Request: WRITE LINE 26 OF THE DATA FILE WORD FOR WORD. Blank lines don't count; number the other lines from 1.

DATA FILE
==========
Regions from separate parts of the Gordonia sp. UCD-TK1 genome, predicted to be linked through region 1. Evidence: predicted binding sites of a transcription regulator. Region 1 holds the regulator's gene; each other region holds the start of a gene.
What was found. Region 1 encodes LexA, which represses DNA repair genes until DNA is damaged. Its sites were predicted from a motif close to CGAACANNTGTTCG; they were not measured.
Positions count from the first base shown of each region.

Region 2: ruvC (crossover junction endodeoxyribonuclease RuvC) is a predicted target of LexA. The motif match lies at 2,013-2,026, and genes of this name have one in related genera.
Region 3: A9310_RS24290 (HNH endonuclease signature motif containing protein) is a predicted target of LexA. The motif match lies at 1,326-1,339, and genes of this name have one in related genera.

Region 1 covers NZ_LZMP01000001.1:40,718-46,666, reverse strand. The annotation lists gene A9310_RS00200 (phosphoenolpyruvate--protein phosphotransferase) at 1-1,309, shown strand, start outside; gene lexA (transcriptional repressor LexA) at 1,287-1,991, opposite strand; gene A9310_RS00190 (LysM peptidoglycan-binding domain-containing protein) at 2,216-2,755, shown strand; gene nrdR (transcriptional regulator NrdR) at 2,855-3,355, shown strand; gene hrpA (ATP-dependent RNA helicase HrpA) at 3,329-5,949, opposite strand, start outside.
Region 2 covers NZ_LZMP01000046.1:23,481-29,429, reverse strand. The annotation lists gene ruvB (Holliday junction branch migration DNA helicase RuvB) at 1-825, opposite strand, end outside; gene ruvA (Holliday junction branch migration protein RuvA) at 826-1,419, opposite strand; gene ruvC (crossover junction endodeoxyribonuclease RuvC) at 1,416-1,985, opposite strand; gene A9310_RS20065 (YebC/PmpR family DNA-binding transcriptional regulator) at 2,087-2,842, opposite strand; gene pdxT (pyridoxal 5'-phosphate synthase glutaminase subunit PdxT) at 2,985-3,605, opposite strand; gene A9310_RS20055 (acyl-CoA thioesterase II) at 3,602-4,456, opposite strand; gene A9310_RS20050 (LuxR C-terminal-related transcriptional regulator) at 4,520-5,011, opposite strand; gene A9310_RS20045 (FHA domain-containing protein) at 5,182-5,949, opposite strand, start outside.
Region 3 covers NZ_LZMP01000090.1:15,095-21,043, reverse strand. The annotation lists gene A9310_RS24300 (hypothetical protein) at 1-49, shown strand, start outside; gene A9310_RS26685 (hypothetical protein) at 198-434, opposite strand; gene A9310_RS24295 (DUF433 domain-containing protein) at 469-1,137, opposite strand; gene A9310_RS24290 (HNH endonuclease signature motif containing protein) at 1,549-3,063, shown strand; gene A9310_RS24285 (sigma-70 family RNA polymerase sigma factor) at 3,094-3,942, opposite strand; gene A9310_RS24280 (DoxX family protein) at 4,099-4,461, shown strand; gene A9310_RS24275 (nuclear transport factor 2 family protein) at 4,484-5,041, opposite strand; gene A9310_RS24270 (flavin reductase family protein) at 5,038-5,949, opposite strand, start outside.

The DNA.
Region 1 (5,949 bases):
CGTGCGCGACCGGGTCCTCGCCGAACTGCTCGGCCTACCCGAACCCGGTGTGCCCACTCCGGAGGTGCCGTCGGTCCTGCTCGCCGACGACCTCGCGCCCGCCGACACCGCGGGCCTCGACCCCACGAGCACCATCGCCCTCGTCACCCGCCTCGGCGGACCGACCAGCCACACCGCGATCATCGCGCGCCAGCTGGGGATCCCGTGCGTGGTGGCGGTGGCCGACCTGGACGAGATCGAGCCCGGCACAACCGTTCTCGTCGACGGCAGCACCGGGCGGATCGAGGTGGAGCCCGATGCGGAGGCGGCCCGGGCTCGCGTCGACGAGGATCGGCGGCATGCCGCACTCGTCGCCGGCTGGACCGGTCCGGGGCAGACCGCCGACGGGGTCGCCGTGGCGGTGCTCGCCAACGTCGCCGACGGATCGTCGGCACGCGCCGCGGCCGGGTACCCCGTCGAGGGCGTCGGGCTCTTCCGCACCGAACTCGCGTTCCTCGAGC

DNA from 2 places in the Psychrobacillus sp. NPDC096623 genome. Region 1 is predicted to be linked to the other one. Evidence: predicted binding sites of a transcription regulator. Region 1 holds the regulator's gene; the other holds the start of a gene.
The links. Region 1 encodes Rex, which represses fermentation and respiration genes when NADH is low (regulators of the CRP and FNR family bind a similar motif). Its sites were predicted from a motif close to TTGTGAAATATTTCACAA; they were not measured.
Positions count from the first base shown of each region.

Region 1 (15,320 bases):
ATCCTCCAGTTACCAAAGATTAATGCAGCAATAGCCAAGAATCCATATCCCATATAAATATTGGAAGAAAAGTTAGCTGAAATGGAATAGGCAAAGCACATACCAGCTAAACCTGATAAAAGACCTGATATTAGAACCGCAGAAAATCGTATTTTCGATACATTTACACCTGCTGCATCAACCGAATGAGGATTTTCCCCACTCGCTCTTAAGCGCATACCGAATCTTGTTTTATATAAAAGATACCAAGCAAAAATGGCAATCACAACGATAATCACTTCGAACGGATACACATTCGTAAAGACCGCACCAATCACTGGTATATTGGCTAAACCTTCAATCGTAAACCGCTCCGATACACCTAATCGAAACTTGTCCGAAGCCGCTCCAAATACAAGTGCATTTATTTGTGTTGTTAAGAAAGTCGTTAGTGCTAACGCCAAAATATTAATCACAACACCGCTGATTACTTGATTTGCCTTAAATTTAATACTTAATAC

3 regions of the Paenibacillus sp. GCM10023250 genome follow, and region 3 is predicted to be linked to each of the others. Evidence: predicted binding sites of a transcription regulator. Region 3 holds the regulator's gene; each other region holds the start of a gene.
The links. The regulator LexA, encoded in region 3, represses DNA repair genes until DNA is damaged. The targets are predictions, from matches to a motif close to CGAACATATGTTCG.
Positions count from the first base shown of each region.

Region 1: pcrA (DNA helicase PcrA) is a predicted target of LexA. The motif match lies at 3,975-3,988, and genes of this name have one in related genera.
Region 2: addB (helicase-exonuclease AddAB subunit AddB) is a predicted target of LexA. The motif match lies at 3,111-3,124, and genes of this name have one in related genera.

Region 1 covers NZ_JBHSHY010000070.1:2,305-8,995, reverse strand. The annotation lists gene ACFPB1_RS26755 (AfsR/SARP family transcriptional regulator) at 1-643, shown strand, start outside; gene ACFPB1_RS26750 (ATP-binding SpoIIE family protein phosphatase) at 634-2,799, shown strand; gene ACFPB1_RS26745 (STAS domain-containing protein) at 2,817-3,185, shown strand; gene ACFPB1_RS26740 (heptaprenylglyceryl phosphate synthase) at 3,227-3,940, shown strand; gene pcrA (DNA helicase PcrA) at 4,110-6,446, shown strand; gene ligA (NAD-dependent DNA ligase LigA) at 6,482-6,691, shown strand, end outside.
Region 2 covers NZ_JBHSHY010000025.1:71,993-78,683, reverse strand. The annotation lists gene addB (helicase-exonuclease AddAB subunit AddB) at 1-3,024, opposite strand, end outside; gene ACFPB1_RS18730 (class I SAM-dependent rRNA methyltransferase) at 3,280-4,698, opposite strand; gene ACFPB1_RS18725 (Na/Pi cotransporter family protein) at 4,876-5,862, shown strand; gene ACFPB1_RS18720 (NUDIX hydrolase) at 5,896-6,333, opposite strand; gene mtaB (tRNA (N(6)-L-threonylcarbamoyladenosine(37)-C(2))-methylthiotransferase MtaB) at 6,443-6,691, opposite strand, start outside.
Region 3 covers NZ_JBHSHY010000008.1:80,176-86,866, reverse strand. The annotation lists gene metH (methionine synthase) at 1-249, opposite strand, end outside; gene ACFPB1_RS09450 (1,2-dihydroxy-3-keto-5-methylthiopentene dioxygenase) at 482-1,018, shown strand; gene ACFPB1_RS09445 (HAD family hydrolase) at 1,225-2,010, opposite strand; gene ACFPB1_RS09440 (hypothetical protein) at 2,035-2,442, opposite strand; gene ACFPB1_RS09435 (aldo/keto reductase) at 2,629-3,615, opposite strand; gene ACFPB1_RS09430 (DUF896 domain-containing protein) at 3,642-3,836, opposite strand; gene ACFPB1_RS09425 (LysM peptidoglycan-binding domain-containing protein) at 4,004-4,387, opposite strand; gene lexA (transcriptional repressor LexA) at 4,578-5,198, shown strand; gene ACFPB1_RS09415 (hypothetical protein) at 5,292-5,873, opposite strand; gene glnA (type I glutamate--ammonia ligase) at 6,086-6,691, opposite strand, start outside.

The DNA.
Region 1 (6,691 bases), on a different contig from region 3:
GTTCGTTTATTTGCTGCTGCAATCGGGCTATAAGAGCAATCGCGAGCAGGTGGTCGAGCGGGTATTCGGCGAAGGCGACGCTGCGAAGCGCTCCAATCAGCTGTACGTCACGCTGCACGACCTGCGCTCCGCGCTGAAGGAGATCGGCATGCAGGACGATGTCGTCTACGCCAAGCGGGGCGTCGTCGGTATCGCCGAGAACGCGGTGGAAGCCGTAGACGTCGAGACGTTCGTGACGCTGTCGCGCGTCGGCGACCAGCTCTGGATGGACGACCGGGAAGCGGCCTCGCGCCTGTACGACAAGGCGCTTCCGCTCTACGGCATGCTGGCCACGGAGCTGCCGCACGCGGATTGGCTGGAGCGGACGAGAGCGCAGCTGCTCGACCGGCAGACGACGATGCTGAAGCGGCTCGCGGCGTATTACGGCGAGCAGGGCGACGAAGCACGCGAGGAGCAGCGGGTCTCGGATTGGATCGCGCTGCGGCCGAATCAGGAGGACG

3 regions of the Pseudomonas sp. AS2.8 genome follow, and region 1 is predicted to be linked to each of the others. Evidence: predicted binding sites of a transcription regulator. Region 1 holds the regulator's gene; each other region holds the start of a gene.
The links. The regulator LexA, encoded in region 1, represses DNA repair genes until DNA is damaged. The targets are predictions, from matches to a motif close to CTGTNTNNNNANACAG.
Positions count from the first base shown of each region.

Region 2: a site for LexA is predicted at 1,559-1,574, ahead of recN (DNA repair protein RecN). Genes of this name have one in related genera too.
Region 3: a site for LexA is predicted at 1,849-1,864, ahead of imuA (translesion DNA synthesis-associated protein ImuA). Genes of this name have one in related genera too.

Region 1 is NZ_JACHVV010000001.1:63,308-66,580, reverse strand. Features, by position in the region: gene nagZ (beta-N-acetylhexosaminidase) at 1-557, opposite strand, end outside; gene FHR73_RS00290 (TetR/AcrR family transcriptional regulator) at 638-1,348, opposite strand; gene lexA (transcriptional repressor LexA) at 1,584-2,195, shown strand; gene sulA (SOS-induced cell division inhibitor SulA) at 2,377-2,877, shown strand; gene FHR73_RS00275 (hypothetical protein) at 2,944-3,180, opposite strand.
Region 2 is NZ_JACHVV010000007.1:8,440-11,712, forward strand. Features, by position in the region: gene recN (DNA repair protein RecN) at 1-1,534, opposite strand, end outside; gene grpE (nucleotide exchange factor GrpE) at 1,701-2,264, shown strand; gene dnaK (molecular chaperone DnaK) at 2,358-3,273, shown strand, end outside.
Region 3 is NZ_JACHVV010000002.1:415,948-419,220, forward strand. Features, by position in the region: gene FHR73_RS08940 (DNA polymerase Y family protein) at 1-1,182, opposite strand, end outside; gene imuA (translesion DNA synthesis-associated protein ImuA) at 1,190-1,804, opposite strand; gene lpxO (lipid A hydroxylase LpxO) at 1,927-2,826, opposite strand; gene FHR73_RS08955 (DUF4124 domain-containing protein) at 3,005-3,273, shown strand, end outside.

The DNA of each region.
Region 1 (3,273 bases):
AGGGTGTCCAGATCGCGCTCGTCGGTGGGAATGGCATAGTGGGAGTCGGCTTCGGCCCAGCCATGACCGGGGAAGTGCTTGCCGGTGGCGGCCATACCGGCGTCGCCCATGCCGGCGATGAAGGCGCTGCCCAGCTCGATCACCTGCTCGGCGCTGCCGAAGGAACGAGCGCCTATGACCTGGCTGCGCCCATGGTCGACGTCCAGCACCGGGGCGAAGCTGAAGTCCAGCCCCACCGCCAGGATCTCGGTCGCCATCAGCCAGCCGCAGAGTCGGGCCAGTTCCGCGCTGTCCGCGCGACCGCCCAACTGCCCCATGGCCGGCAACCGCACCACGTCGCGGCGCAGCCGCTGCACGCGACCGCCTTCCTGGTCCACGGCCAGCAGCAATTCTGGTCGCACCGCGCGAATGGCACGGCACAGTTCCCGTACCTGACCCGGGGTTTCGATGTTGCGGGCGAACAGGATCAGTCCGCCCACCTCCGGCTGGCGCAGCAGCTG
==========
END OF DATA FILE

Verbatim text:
Region 1 (6,691 bases), on a different contig from region 3: